Aerial roots are the adventitious roots that grow above the surface of the ground and are classified into four different categories, namely, Prop roots, Pneumatophores, Haustorial roots, and Propagative roots. Prop roots (stranglers), a subtype of aerial roots, develop from the horizontal branches of the aerial plant. These are hygroscopic roots and can obtain water from the atmosphere. They develop in a downward direction and, once they reach the ground they penetrate into the ground to support the tree. These roots contain root caps on their tips, which helps them to form thick structures. This provides them pillar-like appearance. It becomes difficult to distinguish between the trunk root and the prop root because of their thickness. All prop roots are aerial roots, but all aerial roots are not prop roots. Examples of prop roots are, Ficus benghalensis (Banyan tree), India-rubber tree, Corn, etc.
Examples of Prop roots
1. Ficus elastica
Ficus elastica, also known as rubber fig/rubber plants, belongs to the Moraceae family. In its natural environment, it normally grows up to 55 meters. Ficus elastica produces a milky white latex, that was formerly used to make rubber. This produces latex is irritant to the eyes and skin, and is toxic if consumed. This plant is highly tolerant to drought, but prefers remaining in moisture, humid and tropical conditions. Its cultivation is preferred in bright light but not in high temperatures. The taxonomic tree of ficus elastica is shown below-
2. Ficus benghalensis
Ficus benghalensis is a scientific name for banyan trees and it belongs to the Moraceae family. These plants are toxic to humans and pets. All the parts of the plant contain a highly irritant sap and consumption of any part of the plant may cause throat irritation, drooling, and vomiting. It is mainly found in monsoons and rainforests and can reach a height of up to 30 meters. The roots grow downwards, like lianas, as aerial roots on the branches. India has the largest giant banyan trees all over the world and the notable ones are, Thimmamma Marrimanu, Kabirvad, and The great banyan. These trees can reach a height of up to 30 meters, and spread laterally indefinitely.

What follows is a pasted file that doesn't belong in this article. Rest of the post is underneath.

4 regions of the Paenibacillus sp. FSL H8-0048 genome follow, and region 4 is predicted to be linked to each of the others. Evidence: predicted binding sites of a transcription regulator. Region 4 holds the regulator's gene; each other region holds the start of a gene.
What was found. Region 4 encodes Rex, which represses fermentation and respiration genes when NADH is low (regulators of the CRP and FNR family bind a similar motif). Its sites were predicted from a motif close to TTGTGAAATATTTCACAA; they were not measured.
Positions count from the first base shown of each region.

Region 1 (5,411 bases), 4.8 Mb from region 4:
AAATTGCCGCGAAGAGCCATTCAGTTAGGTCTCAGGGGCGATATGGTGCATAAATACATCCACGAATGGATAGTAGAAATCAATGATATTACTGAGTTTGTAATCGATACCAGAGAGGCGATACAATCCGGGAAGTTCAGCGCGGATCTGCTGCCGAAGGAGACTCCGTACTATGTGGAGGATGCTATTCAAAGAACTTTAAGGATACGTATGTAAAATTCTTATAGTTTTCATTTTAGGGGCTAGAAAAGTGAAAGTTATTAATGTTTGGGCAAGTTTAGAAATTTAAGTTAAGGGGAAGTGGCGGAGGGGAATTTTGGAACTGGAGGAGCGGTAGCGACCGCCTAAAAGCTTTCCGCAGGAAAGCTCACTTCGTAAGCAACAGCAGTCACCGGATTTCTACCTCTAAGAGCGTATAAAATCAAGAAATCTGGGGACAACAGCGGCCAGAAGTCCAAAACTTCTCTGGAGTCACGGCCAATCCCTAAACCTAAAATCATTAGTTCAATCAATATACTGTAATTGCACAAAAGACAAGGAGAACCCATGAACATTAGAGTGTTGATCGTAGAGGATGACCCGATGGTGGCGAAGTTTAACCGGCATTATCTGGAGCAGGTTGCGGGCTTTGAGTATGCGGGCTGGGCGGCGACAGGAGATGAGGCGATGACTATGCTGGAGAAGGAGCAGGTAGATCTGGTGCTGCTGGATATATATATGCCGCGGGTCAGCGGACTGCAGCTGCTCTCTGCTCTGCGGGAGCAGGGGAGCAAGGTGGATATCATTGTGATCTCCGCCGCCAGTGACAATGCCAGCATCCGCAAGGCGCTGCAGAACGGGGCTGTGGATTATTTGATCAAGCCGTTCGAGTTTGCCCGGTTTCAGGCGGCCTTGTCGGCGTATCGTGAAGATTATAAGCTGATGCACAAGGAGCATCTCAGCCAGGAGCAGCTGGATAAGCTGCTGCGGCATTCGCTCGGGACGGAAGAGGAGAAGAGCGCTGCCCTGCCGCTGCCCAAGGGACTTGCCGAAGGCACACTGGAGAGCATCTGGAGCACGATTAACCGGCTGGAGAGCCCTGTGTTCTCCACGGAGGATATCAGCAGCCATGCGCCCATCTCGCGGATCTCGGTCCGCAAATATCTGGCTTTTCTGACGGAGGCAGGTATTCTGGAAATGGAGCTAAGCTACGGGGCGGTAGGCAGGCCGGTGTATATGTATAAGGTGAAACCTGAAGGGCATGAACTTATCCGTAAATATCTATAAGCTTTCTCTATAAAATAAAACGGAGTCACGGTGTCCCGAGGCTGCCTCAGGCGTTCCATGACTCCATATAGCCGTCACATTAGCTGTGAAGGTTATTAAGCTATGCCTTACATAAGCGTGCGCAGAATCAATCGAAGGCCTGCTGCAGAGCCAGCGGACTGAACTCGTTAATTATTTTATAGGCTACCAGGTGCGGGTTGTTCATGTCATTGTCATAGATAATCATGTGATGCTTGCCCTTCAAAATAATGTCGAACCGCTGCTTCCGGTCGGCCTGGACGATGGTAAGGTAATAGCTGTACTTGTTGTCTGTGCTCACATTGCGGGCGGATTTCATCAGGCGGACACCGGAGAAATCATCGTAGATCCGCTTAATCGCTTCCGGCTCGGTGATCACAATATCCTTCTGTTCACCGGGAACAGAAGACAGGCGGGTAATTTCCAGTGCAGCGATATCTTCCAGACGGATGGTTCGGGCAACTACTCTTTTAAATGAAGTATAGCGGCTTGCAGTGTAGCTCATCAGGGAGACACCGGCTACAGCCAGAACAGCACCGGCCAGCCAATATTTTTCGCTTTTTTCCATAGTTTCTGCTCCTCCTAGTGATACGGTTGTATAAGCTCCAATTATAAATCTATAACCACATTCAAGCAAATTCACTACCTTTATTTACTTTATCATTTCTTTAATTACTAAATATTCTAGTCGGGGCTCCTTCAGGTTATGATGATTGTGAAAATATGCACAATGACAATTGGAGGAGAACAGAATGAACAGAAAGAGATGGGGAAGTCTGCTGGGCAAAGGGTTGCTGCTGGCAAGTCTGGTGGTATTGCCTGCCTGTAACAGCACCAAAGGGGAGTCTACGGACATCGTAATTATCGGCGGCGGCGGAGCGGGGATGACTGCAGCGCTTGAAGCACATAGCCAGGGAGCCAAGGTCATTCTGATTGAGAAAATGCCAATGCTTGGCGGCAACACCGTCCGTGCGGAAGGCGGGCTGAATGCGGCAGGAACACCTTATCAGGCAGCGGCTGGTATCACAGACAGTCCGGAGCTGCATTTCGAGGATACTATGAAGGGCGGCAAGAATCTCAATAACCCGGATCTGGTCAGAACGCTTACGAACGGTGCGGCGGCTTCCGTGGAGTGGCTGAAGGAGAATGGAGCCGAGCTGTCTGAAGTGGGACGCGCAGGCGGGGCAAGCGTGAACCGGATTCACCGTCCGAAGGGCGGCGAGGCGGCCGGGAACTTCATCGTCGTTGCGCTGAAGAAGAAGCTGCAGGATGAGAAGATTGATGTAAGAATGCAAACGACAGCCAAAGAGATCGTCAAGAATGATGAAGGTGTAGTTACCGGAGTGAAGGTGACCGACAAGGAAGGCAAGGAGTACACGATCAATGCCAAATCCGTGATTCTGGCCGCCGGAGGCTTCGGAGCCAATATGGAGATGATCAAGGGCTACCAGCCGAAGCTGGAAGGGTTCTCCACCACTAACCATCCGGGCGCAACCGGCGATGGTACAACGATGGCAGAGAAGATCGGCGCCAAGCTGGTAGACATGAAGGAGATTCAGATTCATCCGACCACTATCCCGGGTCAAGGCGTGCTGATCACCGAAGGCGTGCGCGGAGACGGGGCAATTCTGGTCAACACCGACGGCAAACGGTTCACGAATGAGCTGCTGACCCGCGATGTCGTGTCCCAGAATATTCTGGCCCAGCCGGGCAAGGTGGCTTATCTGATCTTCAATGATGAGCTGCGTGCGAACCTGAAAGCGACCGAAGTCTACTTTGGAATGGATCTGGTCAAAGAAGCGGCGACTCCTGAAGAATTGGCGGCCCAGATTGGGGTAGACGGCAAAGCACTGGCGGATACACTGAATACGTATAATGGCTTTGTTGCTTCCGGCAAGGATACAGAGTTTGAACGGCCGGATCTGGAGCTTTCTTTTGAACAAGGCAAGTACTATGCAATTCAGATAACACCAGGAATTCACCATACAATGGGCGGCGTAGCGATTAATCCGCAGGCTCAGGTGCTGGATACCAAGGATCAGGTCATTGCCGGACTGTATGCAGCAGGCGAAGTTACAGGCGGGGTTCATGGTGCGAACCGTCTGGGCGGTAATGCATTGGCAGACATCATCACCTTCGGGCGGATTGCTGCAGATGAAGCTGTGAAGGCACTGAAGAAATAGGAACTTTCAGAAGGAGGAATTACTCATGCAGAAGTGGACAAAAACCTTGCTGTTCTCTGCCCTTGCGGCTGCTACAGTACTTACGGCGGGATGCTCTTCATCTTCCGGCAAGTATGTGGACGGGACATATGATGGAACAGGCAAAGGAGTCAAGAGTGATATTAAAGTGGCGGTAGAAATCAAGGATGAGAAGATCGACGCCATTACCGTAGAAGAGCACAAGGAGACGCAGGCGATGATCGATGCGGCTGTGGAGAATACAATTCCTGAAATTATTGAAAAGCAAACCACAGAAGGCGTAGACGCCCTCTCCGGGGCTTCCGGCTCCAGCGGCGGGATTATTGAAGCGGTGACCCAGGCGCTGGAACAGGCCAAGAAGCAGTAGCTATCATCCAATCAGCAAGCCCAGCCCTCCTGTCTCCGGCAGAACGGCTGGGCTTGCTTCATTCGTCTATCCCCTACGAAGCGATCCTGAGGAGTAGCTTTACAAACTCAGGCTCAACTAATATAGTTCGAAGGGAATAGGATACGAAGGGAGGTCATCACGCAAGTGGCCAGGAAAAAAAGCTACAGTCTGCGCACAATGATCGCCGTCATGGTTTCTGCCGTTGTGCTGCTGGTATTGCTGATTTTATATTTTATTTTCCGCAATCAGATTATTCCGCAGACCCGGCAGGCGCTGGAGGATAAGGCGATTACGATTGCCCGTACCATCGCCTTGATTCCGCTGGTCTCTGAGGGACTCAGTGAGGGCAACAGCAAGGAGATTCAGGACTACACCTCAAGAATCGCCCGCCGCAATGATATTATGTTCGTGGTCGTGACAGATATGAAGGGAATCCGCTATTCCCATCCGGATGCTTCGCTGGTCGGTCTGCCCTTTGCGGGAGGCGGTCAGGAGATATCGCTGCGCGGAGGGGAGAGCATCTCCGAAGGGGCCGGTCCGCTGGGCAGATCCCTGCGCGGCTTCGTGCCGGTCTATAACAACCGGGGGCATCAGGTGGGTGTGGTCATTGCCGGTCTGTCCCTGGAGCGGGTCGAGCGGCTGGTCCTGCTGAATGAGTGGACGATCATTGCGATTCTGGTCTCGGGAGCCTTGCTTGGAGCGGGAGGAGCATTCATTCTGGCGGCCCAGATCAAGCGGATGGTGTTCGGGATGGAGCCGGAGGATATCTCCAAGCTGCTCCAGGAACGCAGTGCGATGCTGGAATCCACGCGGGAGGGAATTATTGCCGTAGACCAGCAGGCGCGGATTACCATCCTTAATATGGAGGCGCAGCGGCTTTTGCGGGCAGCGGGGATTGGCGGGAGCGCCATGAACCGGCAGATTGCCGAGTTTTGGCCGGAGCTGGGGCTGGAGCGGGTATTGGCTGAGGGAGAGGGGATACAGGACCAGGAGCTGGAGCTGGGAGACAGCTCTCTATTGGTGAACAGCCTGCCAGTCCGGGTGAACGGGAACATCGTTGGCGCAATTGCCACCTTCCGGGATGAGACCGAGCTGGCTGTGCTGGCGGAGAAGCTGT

Red mangroves, scientifically known as Rhizophora mangle, are broad-leaved evergreen trees that are easily remarkable with their above-ground prop roots and viviparous seeds. Red mangroves belong to the Rhizophoraceae family. Red mangroves are sometimes also called “walking trees” because their continuously growing prop roots make them look like they are walking on water. In tropical regions, they can grow up to 80 feet in height. The prop roots of red mangroves help to support the plant in soft swamp soil. Red mangroves have edible fruits, but they are bitter in taste.
4. Ficus macrophylla
Ficus macrophylla, also known as Moreton Bay fig or Australian banyan, is an evergreen banyan tree that belongs to the Moraceae family. Until the roots of ficus macrophylla establish contact with the ground, its seedling lives as an epiphyte. When it enlarges and strangles its host, it eventually becomes a freestanding tree by itself and mainly blooms in Spring, Summer, and Autumn.
Pandanus is the scientific name of screwpine and it belongs to the Pandanaceae family. They are capable of reaching 60 feet but are found only 20-30 feet in height. Screwpines are found mostly in Asia, Africa, and Oceania. Screwpine uses involve the flavoring of jams and chutneys. They can also be used to make a paste that can be used in cakes and desserts. Wrapping of savoury dishes, such as chicken and sticky rice, is also done through screwpines.
The corn plant, also known as maize, is a cereal plant that is related to grass, and the scientific name of this plant is Zea mays. Sweeteners, flour (corn meal), oil, starch, animal feed, biodegradable plastics, and ethanol (a fuel additive) all are made from corn. The stem of this plant is very tall and is usually supported by numerous prop roots which are extending out from the stem’s base. Prop roots in corn plants play a significant role by providing structural support to the plant. In this, the prop roots do not function to absorb water and nutrients, instead, the stem of the plant gets attached more firmly to the soil to absorb water and nutrients.